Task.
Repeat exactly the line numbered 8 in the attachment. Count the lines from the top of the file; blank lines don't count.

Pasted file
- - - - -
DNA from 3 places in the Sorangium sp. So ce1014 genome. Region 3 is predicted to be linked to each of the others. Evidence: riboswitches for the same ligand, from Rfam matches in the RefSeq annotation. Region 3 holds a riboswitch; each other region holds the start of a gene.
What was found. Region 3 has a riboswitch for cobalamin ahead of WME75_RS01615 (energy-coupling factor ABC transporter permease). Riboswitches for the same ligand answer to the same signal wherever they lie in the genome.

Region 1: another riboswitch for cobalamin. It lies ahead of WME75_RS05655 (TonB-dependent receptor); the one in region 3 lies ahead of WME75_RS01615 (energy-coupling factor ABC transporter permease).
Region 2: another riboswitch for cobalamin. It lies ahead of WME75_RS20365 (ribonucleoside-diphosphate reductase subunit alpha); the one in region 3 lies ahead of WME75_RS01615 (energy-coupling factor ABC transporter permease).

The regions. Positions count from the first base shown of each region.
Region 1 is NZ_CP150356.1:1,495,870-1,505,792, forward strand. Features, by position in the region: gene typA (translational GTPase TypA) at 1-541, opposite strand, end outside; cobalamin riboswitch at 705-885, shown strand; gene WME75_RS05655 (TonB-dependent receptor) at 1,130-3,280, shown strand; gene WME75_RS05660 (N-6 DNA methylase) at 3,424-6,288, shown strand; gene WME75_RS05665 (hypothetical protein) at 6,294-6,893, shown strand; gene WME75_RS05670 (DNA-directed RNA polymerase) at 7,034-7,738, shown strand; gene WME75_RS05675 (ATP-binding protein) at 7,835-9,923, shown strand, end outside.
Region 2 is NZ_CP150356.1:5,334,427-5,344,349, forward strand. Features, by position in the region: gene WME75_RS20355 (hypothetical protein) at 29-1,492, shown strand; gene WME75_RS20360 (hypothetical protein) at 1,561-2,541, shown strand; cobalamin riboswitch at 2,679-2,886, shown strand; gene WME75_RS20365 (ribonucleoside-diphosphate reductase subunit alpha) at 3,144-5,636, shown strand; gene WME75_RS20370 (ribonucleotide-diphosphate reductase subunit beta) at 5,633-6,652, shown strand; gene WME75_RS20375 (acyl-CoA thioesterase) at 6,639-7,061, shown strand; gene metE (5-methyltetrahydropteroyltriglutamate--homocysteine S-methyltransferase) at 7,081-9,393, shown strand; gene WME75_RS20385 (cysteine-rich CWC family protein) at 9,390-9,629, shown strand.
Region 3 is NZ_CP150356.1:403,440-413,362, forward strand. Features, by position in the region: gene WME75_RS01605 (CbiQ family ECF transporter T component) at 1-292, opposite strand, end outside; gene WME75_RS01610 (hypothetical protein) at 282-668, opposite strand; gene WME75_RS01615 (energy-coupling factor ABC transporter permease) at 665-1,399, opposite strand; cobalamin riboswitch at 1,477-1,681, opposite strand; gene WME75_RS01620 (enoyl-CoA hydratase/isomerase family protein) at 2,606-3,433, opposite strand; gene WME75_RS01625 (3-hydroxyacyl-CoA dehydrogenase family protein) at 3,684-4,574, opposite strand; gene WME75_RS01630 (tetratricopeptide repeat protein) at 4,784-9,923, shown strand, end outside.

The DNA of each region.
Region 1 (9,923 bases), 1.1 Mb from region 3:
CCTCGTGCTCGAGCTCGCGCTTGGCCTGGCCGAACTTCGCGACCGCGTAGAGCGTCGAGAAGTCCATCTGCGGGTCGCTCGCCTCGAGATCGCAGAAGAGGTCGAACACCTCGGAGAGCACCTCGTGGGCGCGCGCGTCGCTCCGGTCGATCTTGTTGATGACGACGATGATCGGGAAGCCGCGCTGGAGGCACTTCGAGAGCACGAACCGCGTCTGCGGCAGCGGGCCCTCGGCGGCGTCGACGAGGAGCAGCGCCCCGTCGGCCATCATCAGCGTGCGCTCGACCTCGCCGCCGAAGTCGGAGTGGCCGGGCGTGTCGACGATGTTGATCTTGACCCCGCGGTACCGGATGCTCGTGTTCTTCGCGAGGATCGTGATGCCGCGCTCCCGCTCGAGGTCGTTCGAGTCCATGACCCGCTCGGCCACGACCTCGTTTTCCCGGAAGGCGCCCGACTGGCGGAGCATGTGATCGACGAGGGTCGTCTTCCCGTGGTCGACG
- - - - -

Region 3 is NZ_CP150356.1:403,440-413,362, forward strand. Features, by position in the region: gene WME75_RS01605 (CbiQ family ECF transporter T component) at 1-292, opposite strand, end outside; gene WME75_RS01610 (hypothetical protein) at 282-668, opposite strand; gene WME75_RS01615 (energy-coupling factor ABC transporter permease) at 665-1,399, opposite strand; cobalamin riboswitch at 1,477-1,681, opposite strand; gene WME75_RS01620 (enoyl-CoA hydratase/isomerase family protein) at 2,606-3,433, opposite strand; gene WME75_RS01625 (3-hydroxyacyl-CoA dehydrogenase family protein) at 3,684-4,574, opposite strand; gene WME75_RS01630 (tetratricopeptide repeat protein) at 4,784-9,923, shown strand, end outside.